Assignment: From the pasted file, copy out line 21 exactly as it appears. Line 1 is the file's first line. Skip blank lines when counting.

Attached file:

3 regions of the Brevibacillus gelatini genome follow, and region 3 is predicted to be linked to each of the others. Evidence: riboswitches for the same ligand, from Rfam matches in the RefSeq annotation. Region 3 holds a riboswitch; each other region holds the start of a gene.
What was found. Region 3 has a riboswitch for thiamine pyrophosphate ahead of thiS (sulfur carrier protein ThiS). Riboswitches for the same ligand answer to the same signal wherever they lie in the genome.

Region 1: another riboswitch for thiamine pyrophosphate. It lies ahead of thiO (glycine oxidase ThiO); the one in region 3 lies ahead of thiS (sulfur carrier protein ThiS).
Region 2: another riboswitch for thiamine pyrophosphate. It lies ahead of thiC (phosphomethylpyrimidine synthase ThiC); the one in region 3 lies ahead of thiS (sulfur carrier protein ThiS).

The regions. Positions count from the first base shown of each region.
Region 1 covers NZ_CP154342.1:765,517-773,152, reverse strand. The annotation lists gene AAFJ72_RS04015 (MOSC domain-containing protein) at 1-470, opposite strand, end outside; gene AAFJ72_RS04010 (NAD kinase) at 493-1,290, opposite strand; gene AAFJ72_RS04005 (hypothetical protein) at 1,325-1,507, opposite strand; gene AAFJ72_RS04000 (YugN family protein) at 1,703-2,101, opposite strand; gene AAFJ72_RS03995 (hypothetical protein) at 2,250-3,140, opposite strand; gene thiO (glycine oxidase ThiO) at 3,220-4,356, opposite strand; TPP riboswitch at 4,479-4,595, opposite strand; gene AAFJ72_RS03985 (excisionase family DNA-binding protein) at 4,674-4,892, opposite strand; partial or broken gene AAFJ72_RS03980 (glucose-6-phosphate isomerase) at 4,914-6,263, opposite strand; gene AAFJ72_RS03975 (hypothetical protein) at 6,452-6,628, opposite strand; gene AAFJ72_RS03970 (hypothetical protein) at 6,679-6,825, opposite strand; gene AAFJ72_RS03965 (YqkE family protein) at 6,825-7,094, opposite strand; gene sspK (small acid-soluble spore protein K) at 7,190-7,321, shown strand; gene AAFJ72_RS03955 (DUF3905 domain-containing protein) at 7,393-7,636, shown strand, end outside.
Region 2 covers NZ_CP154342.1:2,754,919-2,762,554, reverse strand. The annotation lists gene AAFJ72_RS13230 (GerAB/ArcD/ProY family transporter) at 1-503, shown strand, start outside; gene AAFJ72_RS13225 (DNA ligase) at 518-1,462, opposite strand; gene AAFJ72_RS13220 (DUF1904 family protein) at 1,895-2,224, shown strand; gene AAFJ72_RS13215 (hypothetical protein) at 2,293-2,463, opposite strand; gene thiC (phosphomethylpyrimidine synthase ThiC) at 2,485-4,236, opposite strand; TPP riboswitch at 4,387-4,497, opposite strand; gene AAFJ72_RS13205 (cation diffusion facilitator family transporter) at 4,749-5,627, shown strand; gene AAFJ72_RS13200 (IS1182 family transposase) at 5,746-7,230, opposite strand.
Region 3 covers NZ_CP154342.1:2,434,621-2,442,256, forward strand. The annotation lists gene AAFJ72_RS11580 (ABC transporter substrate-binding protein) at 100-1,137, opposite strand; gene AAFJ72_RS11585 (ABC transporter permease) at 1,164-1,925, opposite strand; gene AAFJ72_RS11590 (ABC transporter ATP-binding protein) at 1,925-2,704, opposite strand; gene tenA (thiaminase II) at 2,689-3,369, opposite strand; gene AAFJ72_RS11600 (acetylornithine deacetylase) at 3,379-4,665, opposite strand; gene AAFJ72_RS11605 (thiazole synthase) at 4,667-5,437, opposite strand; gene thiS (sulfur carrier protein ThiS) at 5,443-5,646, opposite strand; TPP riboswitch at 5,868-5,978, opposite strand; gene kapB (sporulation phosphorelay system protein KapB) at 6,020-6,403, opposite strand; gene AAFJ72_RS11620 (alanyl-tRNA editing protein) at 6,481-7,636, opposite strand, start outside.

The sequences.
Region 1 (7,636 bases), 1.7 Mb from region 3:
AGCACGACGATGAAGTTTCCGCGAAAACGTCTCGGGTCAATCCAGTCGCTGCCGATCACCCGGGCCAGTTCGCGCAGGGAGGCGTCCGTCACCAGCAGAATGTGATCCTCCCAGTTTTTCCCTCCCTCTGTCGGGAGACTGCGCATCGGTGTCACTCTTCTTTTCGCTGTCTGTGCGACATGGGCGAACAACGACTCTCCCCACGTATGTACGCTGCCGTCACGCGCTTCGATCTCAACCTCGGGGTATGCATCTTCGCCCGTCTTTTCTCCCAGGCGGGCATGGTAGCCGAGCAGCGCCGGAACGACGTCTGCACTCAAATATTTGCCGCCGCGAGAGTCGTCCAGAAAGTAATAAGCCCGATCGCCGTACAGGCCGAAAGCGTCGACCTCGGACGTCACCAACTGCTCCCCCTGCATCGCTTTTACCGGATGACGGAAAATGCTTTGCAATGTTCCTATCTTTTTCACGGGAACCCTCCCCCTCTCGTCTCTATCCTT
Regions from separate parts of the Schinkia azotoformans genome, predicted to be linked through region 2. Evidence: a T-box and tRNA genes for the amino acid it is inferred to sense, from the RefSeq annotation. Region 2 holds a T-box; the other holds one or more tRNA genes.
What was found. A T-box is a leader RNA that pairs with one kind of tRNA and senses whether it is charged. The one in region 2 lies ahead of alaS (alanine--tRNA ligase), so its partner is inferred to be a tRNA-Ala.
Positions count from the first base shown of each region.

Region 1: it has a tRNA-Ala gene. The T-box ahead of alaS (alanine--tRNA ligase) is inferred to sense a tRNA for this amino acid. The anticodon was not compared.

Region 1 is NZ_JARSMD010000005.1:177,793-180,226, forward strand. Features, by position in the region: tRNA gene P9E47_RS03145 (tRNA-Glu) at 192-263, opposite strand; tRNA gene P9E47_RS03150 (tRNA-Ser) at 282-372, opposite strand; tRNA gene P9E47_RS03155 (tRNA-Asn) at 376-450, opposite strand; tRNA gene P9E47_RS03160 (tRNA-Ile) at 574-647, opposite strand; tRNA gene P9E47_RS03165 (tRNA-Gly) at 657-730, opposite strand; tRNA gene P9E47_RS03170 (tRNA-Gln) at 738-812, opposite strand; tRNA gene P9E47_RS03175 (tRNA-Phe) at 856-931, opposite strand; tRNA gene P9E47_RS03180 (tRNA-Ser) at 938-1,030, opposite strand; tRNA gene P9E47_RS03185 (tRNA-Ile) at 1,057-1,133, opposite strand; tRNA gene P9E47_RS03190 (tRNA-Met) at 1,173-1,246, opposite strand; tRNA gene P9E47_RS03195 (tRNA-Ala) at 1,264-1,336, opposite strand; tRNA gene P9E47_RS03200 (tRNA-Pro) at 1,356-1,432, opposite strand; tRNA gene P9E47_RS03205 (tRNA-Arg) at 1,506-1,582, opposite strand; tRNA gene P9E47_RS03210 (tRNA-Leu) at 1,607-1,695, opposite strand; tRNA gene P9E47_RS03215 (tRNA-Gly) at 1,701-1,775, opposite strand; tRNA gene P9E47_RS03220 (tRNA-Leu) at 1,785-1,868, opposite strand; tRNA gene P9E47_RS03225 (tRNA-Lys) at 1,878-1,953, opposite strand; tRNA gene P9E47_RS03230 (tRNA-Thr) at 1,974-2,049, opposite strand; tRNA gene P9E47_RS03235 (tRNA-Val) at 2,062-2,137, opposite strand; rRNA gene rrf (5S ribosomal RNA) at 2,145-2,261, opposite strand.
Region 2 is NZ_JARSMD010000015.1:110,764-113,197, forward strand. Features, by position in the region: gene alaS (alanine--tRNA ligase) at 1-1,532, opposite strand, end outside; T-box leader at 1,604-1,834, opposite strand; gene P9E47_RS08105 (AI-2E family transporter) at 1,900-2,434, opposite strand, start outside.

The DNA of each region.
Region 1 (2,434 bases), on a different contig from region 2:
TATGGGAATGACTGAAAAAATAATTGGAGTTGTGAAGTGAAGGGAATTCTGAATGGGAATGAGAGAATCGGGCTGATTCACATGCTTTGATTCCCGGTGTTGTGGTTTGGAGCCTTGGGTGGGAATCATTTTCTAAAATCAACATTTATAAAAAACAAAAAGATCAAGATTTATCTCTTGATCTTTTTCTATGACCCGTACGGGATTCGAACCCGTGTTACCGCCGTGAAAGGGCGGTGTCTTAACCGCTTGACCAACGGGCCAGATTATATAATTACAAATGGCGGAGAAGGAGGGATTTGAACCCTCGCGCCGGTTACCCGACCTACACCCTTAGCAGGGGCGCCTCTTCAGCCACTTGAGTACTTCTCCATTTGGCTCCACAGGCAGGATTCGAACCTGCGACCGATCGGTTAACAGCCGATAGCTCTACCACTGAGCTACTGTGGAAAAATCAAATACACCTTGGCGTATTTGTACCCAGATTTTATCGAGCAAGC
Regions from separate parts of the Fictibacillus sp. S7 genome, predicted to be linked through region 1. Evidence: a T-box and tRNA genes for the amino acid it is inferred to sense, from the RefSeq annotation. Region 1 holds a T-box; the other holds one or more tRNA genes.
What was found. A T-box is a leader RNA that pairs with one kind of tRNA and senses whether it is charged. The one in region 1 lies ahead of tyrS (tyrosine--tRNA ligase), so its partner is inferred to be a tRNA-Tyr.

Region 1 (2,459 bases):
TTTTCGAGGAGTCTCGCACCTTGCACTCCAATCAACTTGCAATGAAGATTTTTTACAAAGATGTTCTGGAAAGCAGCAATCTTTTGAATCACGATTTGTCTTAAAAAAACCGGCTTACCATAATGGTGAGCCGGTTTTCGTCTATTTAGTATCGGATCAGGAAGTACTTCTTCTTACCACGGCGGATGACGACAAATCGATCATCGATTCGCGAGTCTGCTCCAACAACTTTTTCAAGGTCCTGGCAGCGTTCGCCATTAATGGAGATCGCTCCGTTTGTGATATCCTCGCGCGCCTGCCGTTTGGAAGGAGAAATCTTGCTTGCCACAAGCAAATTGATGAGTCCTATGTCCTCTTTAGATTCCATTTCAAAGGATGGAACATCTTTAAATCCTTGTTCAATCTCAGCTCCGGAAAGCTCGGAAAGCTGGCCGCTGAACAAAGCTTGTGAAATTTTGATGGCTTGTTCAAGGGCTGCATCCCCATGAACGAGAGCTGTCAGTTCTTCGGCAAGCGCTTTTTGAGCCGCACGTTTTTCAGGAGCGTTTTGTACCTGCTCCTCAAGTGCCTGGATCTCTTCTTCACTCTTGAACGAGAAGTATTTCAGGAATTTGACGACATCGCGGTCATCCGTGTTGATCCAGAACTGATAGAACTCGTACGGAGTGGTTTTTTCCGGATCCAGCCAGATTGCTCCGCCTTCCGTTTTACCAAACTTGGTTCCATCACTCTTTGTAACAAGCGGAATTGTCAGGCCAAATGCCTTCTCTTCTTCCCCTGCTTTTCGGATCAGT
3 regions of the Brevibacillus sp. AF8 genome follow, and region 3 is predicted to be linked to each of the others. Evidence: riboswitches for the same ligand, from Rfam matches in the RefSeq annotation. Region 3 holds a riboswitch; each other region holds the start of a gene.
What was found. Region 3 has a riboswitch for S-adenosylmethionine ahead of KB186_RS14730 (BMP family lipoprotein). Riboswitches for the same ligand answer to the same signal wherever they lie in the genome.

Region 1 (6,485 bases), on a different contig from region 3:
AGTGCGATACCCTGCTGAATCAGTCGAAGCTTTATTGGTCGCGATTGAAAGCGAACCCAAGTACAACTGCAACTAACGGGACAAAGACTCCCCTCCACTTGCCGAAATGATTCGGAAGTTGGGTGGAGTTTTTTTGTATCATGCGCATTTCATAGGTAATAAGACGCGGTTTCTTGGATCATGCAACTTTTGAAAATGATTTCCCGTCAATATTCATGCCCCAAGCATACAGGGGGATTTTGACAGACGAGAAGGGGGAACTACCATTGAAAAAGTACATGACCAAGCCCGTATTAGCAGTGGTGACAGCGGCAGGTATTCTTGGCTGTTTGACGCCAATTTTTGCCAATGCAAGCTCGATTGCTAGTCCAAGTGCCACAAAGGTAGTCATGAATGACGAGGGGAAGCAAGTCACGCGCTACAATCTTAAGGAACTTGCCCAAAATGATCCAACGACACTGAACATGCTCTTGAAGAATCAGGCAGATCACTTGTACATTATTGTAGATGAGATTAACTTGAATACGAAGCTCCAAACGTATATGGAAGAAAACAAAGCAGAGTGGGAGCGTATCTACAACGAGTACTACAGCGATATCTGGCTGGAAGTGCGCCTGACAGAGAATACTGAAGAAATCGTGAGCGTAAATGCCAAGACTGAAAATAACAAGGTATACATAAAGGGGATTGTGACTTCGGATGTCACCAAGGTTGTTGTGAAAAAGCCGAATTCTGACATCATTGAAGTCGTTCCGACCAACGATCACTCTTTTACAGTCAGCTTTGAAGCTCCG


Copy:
Regions from separate parts of the Fictibacillus sp. S7 genome, predicted to be linked through region 1. Evidence: a T-box and tRNA genes for the amino acid it is inferred to sense, from the RefSeq annotation. Region 1 holds a T-box; the other holds one or more tRNA genes.